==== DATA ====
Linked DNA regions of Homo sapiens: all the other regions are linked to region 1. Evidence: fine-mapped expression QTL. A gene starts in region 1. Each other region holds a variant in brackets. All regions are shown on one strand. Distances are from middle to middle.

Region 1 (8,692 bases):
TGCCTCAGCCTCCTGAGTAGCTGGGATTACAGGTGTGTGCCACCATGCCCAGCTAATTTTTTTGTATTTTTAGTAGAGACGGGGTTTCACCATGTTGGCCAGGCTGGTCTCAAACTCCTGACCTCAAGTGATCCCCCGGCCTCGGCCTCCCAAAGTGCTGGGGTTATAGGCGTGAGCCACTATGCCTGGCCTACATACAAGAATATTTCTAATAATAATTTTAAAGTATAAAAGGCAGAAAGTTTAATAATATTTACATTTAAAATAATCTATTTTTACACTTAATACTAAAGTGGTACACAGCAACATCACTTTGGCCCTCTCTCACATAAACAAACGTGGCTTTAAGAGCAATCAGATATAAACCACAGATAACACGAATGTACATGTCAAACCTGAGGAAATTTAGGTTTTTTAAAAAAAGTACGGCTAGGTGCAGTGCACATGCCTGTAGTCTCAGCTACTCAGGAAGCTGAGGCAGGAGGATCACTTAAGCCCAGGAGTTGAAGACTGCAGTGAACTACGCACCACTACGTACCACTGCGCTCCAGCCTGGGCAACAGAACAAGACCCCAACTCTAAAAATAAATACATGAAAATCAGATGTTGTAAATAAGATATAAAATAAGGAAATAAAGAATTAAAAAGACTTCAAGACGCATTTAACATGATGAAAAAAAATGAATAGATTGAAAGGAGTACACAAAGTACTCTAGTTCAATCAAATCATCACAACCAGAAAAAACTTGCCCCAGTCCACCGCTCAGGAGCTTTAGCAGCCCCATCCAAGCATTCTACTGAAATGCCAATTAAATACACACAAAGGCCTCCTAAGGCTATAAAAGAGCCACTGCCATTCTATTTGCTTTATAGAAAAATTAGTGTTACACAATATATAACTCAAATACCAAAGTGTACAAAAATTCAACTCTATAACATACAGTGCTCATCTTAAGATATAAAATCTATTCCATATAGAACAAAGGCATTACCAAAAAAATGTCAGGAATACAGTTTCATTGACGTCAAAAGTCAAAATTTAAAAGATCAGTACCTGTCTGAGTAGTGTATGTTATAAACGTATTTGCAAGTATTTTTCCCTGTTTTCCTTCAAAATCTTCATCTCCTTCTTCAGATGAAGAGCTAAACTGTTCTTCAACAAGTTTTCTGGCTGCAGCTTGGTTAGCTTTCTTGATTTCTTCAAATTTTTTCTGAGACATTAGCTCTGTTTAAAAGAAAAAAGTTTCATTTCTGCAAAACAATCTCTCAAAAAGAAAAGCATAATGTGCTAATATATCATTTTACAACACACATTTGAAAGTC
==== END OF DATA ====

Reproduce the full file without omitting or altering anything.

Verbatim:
Linked DNA regions of Homo sapiens: all the other regions are linked to region 1. Evidence: fine-mapped expression QTL. A gene starts in region 1. Each other region holds a variant in brackets. All regions are shown on one strand. Distances are from middle to middle.

Region 1 (8,692 bases):
TGCCTCAGCCTCCTGAGTAGCTGGGATTACAGGTGTGTGCCACCATGCCCAGCTAATTTTTTTGTATTTTTAGTAGAGACGGGGTTTCACCATGTTGGCCAGGCTGGTCTCAAACTCCTGACCTCAAGTGATCCCCCGGCCTCGGCCTCCCAAAGTGCTGGGGTTATAGGCGTGAGCCACTATGCCTGGCCTACATACAAGAATATTTCTAATAATAATTTTAAAGTATAAAAGGCAGAAAGTTTAATAATATTTACATTTAAAATAATCTATTTTTACACTTAATACTAAAGTGGTACACAGCAACATCACTTTGGCCCTCTCTCACATAAACAAACGTGGCTTTAAGAGCAATCAGATATAAACCACAGATAACACGAATGTACATGTCAAACCTGAGGAAATTTAGGTTTTTTAAAAAAAGTACGGCTAGGTGCAGTGCACATGCCTGTAGTCTCAGCTACTCAGGAAGCTGAGGCAGGAGGATCACTTAAGCCCAGGAGTTGAAGACTGCAGTGAACTACGCACCACTACGTACCACTGCGCTCCAGCCTGGGCAACAGAACAAGACCCCAACTCTAAAAATAAATACATGAAAATCAGATGTTGTAAATAAGATATAAAATAAGGAAATAAAGAATTAAAAAGACTTCAAGACGCATTTAACATGATGAAAAAAAATGAATAGATTGAAAGGAGTACACAAAGTACTCTAGTTCAATCAAATCATCACAACCAGAAAAAACTTGCCCCAGTCCACCGCTCAGGAGCTTTAGCAGCCCCATCCAAGCATTCTACTGAAATGCCAATTAAATACACACAAAGGCCTCCTAAGGCTATAAAAGAGCCACTGCCATTCTATTTGCTTTATAGAAAAATTAGTGTTACACAATATATAACTCAAATACCAAAGTGTACAAAAATTCAACTCTATAACATACAGTGCTCATCTTAAGATATAAAATCTATTCCATATAGAACAAAGGCATTACCAAAAAAATGTCAGGAATACAGTTTCATTGACGTCAAAAGTCAAAATTTAAAAGATCAGTACCTGTCTGAGTAGTGTATGTTATAAACGTATTTGCAAGTATTTTTCCCTGTTTTCCTTCAAAATCTTCATCTCCTTCTTCAGATGAAGAGCTAAACTGTTCTTCAACAAGTTTTCTGGCTGCAGCTTGGTTAGCTTTCTTGATTTCTTCAAATTTTTTCTGAGACATTAGCTCTGTTTAAAAGAAAAAAGTTTCATTTCTGCAAAACAATCTCTCAAAAAGAAAAGCATAATGTGCTAATATATCATTTTACAACACACATTTGAAAGTC